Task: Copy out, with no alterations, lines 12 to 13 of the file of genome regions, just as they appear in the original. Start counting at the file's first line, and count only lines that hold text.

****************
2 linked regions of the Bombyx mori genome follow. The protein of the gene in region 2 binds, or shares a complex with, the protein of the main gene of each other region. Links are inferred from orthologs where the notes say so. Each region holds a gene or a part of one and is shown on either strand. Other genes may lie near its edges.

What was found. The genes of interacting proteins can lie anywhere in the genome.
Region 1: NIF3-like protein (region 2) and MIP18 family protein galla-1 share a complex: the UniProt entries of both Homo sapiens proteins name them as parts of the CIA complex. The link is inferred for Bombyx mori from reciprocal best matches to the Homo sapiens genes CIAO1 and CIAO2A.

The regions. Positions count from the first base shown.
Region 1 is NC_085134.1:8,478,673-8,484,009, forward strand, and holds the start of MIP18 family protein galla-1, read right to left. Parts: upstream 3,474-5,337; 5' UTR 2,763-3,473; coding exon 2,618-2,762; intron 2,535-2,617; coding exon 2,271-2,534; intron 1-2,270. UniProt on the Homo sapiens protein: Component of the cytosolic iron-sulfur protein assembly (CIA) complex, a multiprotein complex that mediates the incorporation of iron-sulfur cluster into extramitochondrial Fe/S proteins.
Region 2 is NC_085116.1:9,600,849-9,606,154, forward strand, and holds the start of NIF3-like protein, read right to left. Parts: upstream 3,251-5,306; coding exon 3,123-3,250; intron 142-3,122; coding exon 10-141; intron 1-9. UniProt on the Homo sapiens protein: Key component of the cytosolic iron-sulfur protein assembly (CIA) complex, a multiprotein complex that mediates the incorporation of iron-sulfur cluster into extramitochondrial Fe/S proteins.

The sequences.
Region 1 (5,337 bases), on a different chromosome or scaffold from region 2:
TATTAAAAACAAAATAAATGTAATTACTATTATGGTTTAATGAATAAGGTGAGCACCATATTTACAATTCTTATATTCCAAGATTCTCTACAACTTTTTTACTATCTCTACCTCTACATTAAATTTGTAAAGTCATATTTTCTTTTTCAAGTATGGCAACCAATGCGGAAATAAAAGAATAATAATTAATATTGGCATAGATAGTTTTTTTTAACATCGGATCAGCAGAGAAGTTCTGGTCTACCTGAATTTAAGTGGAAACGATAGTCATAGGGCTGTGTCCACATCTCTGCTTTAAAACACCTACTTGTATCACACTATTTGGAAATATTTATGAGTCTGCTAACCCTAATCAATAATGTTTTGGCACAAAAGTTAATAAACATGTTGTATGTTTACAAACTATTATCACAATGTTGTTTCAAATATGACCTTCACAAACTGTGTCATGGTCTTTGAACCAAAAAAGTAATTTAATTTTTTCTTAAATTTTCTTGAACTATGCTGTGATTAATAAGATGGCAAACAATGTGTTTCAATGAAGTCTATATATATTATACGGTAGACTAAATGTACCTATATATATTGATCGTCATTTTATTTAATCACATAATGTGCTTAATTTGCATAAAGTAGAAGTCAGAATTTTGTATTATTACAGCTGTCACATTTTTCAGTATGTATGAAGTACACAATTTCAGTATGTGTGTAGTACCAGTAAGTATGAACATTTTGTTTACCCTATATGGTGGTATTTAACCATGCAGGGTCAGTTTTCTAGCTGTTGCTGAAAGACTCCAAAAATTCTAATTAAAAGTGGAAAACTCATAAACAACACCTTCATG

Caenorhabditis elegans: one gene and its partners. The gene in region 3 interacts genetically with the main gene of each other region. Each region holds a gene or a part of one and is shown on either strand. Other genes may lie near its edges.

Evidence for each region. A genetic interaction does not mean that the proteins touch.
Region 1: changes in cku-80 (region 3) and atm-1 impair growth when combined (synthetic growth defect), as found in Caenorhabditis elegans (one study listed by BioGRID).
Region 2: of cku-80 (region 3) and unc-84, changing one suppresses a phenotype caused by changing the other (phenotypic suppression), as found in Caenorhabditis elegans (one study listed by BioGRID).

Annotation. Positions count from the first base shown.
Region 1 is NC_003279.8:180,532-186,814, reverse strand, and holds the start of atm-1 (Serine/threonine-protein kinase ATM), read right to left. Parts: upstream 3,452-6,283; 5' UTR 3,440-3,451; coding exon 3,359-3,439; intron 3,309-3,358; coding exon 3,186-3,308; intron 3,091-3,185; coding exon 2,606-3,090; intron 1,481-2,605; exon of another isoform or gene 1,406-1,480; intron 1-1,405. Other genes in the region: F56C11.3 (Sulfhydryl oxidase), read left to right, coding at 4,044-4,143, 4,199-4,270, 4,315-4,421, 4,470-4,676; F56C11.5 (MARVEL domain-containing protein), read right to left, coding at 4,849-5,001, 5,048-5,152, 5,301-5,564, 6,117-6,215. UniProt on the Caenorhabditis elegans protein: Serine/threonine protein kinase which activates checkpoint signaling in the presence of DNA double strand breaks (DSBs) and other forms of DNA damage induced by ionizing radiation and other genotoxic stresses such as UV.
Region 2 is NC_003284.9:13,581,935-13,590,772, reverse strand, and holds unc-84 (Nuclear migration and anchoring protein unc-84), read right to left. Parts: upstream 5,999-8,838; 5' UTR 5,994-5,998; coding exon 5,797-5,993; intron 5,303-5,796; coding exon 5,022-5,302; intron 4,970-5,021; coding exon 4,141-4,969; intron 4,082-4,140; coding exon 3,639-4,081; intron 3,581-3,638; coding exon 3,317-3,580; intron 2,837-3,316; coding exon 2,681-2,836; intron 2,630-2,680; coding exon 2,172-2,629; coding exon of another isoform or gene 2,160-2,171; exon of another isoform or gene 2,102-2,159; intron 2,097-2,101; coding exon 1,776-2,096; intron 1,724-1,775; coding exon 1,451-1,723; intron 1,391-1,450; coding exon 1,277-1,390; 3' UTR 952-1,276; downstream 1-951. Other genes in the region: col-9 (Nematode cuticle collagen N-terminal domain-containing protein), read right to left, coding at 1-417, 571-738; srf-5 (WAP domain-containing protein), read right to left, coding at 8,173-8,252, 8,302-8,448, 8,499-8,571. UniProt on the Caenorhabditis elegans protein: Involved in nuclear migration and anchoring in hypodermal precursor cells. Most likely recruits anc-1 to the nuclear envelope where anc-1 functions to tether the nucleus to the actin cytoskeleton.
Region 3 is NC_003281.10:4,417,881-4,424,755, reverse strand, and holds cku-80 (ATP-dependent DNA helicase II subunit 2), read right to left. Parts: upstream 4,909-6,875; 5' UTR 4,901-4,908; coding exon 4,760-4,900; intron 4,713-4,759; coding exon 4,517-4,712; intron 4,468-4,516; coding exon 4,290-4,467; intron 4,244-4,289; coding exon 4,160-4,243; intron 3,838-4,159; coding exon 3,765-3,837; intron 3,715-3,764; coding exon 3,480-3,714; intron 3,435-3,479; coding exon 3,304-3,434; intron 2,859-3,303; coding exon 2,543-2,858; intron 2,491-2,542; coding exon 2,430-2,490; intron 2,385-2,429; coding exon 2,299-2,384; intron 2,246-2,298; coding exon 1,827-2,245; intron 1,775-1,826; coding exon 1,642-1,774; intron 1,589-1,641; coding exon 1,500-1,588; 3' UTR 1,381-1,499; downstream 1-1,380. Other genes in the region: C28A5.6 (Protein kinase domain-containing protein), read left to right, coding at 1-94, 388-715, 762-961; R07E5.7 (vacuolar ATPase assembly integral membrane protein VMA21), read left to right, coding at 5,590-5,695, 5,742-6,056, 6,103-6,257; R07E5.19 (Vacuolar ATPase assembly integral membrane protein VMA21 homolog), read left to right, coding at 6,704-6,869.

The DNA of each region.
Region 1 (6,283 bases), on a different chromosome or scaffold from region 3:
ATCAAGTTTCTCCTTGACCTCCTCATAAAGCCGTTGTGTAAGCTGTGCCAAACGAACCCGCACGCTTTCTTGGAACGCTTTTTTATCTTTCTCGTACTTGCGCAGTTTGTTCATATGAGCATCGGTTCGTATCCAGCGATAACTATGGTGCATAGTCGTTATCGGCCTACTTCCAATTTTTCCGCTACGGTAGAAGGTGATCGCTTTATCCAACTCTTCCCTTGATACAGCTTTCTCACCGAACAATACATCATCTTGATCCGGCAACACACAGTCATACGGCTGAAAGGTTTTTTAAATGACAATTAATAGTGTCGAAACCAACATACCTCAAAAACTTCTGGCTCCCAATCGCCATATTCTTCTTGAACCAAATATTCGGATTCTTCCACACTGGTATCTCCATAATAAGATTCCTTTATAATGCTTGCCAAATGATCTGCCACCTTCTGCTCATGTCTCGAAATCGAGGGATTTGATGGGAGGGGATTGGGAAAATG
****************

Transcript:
Region 1: changes in cku-80 (region 3) and atm-1 impair growth when combined (synthetic growth defect), as found in Caenorhabditis elegans (one study listed by BioGRID).
Region 2: of cku-80 (region 3) and unc-84, changing one suppresses a phenotype caused by changing the other (phenotypic suppression), as found in Caenorhabditis elegans (one study listed by BioGRID).